I truly think at some point you’ll no longer wonder if things could have been different or changed somehow. I don’t think you’ll always wonder, even if feels that way right now. I remember wondering and thinking about that as well. In time, though, as I moved forward, that left my thoughts and mind. I don’t know how long that took, and the time doesn’t matter anyway… It’s just a grieving process thats different for each of us.

    At least part of that was wanting to understand so I could grow and I prove, learn from mistakes to not repeat them. Of course we don’t want to ever go through this again or make any of the same mistakes. Separating from his issues and focusing on my own growth was part of letting go, part of grieving, part of moving forward and moving on without him. It was tangled as we had so much history as well as 2 children together. So it takes time and can be a bumpy road, of course.

    I’m very glad — thrilled, relieved — to have such a different life now, one that is so much better and so much at peace. I have a great life that I’m so grateful to have these days. My situation was quite different from yours, but my divorce was also awful and incredibly painful… worst thing I’ve had to go through. Worth it in the long run to be where I am now, though… truly.

    And yes, you ARE indeed strong and you will get this through to the other side and will indeed be OK. In the midst of it, though, I know how it is, how endless it can feel, and what a rough journey it can be in the midst of it. You have lots of love and support all around you, which is HUGE. :-)

    • I think I would feel better about all this if, after attending the marriage counselor sessions, he and I would have TALKED it out. He was holding so much inside. If he truly didn’t believe we could move forward together, he should have been honest with me rather than let me believe — up until the point when I discovered his girlfriend — that things could still be made right. It was the purposeful misleading, lies, and betrayal that are causing me the most pain.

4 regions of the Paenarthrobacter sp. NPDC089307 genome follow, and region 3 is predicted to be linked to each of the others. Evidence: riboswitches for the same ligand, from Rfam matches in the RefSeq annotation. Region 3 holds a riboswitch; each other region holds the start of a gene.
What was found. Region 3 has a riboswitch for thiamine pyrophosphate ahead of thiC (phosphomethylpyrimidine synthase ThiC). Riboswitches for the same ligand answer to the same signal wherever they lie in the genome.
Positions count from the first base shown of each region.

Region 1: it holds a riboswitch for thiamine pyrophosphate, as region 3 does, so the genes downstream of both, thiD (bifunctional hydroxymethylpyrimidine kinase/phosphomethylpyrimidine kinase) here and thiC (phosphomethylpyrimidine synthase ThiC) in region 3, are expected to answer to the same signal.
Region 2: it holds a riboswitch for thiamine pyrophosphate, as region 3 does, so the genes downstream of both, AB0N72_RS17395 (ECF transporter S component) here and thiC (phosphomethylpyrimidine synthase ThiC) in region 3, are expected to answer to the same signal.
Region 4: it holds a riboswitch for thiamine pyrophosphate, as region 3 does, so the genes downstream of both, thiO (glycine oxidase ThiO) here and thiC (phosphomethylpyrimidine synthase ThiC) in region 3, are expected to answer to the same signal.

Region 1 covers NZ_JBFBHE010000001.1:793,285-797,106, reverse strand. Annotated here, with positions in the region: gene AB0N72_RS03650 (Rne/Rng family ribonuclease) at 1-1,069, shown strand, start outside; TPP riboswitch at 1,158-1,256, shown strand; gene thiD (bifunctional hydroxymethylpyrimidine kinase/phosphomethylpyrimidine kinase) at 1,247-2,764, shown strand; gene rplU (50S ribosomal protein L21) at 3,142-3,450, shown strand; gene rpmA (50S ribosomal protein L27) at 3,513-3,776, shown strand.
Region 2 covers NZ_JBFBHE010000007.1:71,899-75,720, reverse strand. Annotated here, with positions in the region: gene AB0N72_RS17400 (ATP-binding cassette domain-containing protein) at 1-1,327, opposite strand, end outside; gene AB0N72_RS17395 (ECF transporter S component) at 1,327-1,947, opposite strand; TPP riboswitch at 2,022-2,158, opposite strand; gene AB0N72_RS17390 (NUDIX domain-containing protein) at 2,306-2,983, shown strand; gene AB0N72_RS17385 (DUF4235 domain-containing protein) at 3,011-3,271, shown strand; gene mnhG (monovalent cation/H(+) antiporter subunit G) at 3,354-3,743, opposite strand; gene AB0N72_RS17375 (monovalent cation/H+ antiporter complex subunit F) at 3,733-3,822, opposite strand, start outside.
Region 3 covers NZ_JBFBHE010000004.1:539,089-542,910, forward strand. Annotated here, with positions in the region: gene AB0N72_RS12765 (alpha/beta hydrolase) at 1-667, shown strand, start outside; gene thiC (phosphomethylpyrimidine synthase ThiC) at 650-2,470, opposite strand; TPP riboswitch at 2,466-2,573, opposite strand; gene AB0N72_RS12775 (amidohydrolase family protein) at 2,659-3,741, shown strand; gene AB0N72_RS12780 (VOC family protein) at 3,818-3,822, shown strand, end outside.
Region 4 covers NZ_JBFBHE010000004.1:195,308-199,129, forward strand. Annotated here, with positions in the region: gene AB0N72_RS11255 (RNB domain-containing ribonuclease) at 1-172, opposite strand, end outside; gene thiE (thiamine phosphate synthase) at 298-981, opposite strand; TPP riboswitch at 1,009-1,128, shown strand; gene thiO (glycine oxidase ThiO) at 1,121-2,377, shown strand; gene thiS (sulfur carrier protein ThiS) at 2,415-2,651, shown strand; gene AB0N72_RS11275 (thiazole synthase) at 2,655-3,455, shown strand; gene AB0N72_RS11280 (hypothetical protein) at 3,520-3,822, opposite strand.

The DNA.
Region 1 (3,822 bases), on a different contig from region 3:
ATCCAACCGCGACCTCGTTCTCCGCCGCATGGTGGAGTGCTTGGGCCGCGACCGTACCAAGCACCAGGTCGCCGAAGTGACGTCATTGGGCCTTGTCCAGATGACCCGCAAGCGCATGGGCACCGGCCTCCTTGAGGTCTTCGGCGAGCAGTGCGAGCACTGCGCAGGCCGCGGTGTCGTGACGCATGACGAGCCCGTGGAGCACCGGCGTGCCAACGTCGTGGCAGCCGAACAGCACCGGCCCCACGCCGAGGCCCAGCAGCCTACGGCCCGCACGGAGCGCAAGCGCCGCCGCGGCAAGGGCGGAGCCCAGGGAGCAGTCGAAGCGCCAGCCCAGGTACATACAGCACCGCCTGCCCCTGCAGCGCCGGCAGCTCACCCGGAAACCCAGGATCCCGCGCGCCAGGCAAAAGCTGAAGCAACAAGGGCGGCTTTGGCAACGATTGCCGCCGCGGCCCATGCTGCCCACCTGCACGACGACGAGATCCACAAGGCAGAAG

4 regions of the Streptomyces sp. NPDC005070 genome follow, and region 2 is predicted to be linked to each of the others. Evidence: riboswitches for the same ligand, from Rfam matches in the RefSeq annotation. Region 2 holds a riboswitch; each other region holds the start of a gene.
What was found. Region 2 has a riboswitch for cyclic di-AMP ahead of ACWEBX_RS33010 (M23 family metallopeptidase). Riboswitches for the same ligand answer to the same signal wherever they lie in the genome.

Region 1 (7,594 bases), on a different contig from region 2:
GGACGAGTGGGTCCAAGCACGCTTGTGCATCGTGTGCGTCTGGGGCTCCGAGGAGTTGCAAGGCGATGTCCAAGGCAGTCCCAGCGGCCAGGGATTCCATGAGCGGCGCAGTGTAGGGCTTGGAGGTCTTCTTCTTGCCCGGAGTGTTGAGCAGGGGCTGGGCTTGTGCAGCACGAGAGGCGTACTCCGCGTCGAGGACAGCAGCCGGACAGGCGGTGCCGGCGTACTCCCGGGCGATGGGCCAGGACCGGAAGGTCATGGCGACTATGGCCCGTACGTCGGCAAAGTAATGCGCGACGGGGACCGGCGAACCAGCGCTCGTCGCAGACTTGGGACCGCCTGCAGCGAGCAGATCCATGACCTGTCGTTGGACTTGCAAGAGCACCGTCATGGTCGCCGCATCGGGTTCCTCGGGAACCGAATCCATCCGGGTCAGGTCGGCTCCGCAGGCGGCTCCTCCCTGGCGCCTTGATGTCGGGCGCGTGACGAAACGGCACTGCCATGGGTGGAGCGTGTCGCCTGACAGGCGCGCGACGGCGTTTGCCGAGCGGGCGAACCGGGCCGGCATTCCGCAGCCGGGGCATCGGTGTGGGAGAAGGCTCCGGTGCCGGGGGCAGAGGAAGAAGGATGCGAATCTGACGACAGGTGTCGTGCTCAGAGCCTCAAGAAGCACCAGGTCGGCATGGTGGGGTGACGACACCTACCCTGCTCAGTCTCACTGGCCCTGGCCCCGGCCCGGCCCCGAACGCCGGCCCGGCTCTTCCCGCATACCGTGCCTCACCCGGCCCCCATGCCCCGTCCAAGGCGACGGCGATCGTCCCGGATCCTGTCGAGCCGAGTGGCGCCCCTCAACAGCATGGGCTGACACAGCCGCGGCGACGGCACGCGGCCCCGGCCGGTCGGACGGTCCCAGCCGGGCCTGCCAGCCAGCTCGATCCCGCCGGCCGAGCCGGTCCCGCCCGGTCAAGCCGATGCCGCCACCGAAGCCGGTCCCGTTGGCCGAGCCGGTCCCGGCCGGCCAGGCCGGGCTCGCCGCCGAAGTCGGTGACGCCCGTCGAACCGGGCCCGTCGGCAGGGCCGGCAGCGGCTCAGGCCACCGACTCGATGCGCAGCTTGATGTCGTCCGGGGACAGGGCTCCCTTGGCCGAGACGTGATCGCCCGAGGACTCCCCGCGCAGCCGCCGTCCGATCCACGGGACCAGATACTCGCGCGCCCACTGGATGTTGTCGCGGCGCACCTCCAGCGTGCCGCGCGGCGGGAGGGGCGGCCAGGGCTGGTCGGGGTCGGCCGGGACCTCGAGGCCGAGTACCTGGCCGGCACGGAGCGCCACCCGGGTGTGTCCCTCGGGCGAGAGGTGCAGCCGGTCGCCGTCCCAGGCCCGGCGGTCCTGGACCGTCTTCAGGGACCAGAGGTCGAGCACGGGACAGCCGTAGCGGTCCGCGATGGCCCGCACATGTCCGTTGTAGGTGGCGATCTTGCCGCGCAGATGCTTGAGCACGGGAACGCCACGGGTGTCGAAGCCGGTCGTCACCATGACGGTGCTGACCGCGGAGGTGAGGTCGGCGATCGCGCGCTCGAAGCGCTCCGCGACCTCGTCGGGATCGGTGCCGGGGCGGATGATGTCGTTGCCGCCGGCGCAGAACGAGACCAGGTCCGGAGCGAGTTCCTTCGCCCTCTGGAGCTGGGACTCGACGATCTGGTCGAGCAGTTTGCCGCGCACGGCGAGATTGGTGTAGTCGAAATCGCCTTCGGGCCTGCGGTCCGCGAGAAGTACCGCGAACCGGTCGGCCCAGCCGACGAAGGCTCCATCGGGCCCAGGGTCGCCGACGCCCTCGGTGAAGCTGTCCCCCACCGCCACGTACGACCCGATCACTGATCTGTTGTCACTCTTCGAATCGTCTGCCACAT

Understand that none of the people who know us both can believe he would do such a thing to me. Can we all be wrong? Apparently, we can. Unless, of course, he’s not wholly responsible for his actions — which is what I suspect. So sad that he’s hooked up with such an evil, manipulative woman.

      But, in the long run, I will probably grow to understand and accept that what happened is probably for the best — despite the pain. How much longer could we have stayed together with his complete inability to be open and honest with me, his wife? I guess it should surprise me that we lasted as long as we did.

      My mistake was treating him like an adult and respecting his privacy. While that might have worked with the man I fell in love with, it didn’t work very well at all with the pitifully weak man he became.

  2. Another great, eloquent article, and lots of good quotes:

    “We never get so mad as when we get caught, do we?”
    “Right doesn’t matter.”

    I don’t believe in closure, like there is some turning point where a painful event becomes OK. We just get used to it.

    Relationships are complex and people are funny. 29 years is a pretty good run. I don’t believe in “happily ever after” and lifetime marriages because, well, they just don’t happen that often. It’s awful how yours came crashing down, and how he turned so weird. It sounds like a deep unhappiness and he’s lashing out and acting out instead of facing it. I wonder if you’ll ever know what was really going on inside his head? I wonder if he even knows.

    • Thanks, Carla. I think you’re right about closure. And I’m getting more and more okay about it every day. I’m just sad. Sad for myself, sad for him, sad for what he threw away without even trying to save. I can’t imagine that he’ll ever be happy and I have to wonder, at this point, if he ever truly was.

      And no, I don’t think he knows what was going on in his head. I think he was confused and he turned to friends and strangers to advise him. The man who fought me in court to take away everything I’d worked hard for my whole life is not the man I fell in love with or married. He’s what was leftover when bad advice and greed changed him into the sad, delusional liar he became. I wonder if he even remembers what a good man he used to be?

What do you think?